Having been to two cookery classes I would like to give you a little of the flavour of Sophie's Cookery School. The classes, although run by specialist tutors, seem to have much in common with Sophie Grigson herself - friendly, informal, inquisitive, easy-going but efficient. We had fun, but we also got results, which was vital as we were going to eat those results at the end of the class!
Two generations of Grigsons were in evidence here, the class being taught by Sophie's daughter Florrie, and Samuel Suarez, known as Roman. Together, Florrie and Roman make up Kalaca, here to prove that Mexican food is about much more than Tex Mex.
We start with that staple of Mexican life, tortillas, and a play with a tortilla press. Then we split into two groups and made red and green salsas, and then used these to build main dishes. The red salsa became the base for a sort of soup with pork scratchings in, while the green salsa was built into Chilaquiles, a sort of nacho dish, with fried tortilla chips, shredded chicken, and sour cream, as well as our piquant sauce. We also made Elotes - corn on the cob with simple but rich accompaniments of garlic mayo, lime, cheese and chipotle.
Florrie and Roman were very open about how hard it is to find Mexican ingredients and equipment in the UK - tomatillos are occasionally available in the summer, and a chapatti pan (easily available on the Cowley Road) makes a good stand-in comal for cooking tortillas.
Roman's first language is of course Spanish, and he is the authentic native Mexican chef. But Florrie has been living there long enough to pick up the finer points, and she translated for Roman where necessary. Sophie made mayonnaise, cooked a chicken, made almond "feta" and argued with Florrie about the best way to cook sweetcorn.
Then we sat down and had a fabulous feast, with glasses of wine. The conversations were organic and free-flowing. We talked about visas, and international travel, Florrie and Roman's plans to set up a travelling cinema in Latin America, and their market stall - if you want to taste real Mexican food without having to make it yourself, you can find them in the various Oxford Farmers' Markets most weekends.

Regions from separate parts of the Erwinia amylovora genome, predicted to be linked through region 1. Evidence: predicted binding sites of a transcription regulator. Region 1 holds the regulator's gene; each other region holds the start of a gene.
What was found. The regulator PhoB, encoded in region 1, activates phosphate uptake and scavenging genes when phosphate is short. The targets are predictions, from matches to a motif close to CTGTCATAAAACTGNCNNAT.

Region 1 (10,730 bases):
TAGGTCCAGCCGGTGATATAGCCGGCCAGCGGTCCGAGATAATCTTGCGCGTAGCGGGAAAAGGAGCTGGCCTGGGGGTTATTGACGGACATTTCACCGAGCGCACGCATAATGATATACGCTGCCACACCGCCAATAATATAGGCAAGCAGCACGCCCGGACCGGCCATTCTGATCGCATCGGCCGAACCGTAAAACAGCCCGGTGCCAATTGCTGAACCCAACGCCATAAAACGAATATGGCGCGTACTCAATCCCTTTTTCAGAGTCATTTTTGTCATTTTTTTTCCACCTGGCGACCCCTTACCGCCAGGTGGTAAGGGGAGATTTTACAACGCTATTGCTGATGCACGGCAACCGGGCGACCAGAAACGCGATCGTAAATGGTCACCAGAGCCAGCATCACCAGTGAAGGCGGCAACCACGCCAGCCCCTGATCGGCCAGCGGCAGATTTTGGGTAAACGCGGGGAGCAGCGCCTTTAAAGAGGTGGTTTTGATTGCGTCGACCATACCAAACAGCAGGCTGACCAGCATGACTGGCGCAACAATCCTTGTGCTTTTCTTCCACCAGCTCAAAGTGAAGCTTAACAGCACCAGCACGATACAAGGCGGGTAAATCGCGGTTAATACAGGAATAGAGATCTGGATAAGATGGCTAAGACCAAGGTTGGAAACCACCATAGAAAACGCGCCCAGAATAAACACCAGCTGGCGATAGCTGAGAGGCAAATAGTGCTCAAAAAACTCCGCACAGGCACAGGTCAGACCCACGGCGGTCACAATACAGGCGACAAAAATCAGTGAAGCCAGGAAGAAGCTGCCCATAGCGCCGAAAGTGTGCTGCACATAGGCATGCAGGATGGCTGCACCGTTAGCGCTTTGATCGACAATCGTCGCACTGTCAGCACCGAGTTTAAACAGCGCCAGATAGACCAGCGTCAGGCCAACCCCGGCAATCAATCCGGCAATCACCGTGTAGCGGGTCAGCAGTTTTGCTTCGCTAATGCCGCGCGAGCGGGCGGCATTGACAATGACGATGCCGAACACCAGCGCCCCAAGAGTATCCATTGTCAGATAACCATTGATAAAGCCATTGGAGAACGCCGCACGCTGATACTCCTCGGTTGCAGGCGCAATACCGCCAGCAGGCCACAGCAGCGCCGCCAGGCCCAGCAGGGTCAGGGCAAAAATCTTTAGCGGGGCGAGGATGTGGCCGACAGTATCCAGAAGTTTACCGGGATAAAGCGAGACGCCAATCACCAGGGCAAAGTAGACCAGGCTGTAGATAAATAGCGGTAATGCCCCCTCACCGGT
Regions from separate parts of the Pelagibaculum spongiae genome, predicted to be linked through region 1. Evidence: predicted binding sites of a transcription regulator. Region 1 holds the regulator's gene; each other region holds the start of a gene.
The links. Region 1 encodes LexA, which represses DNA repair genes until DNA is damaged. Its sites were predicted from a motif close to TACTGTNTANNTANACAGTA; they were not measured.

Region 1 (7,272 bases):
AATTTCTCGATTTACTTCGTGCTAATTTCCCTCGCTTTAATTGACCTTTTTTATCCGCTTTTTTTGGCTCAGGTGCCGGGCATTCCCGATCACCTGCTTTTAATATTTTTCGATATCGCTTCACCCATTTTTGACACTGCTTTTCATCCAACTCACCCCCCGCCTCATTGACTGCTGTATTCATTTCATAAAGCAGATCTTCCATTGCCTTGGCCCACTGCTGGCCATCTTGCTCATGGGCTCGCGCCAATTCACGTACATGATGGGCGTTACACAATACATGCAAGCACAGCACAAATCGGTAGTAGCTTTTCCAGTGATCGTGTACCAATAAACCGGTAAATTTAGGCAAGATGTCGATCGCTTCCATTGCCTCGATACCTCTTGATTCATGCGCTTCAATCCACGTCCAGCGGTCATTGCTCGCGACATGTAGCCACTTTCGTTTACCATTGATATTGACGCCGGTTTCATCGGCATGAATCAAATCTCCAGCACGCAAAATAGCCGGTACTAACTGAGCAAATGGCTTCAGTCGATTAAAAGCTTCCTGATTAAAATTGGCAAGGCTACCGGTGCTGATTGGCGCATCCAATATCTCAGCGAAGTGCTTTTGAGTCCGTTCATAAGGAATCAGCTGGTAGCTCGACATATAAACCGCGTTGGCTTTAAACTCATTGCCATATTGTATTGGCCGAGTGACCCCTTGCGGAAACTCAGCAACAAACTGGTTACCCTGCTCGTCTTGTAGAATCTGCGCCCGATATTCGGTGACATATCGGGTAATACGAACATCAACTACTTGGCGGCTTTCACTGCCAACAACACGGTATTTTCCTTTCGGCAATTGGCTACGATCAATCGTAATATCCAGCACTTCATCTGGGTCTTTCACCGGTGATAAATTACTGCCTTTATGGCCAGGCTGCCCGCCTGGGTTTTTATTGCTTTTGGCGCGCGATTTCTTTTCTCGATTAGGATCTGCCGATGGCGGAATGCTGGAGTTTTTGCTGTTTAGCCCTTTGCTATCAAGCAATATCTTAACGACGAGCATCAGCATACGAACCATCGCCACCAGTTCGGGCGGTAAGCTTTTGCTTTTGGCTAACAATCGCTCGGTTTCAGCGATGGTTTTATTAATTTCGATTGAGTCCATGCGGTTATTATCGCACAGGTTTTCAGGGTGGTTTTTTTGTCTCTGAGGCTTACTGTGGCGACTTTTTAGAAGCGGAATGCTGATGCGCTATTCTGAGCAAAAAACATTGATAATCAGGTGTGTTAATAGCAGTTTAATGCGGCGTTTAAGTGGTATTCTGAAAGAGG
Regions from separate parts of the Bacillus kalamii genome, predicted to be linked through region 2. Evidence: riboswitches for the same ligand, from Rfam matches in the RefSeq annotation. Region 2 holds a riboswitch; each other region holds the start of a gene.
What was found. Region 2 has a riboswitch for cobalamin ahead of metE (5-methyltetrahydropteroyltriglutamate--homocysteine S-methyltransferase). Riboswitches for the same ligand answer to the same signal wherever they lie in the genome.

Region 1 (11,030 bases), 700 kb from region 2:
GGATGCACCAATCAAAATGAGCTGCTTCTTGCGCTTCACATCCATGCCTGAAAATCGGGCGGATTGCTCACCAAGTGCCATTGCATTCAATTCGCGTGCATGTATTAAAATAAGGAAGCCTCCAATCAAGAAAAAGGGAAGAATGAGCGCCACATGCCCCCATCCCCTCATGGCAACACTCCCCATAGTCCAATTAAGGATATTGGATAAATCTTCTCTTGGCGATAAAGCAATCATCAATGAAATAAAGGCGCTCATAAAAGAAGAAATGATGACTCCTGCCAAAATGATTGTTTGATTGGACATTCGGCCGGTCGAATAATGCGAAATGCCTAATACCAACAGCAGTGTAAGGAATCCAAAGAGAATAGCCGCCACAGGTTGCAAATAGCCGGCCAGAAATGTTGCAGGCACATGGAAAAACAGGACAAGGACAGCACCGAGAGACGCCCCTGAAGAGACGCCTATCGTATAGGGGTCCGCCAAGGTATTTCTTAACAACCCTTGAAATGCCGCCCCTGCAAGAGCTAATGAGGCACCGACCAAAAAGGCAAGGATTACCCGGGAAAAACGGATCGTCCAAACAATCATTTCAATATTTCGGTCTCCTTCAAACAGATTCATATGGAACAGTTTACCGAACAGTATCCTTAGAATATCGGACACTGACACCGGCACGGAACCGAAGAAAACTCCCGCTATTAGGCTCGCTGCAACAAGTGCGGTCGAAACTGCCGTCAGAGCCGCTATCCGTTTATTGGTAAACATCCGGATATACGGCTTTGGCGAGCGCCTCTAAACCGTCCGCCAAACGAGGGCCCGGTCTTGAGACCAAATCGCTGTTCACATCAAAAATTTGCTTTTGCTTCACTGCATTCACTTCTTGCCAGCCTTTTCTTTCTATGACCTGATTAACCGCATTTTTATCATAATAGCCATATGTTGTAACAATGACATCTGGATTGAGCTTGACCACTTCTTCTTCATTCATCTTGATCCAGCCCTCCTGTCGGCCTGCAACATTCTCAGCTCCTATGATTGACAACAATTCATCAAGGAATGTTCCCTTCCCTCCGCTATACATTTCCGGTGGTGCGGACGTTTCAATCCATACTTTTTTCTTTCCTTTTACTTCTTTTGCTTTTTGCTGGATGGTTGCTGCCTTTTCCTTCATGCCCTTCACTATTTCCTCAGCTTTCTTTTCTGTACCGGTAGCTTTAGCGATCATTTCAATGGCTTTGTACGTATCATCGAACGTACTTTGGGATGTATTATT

Indian Street Food
This time I know my way round a bit more - the layout of Restore's Café, the trendy plastic aprons, and where to find the spoons. I'm also greeted as an old friend. Today we're making chutneys, Pav Bhaji, Bhel, and badly behaved potato croquettes that threaten to fall apart, but still taste good. This is very reassuring, as it's the sort of thing that happens in my own kitchen.
Pav Bhaji (pronounced Pao) is a delicious spicy mix of mashed up vegetables, eaten on buns. Bhel is like a fresh version of Bombay Mix, with the crispy noodly element, but also chutneys, potato, tomato, and lots of coriander. The chutneys are a fresh green coriander and coconut, and a stewed fudgy date and tamarind. The filling for the croquettes is pea, raisin and ginger. Our teacher, Samar Khatiwala, is Gujarati, and this is all the sort of street food you might find in Mumbai, where apparently people wander out for food at all hours of the day and night. A bit like Oxford's kebab vans, we agree.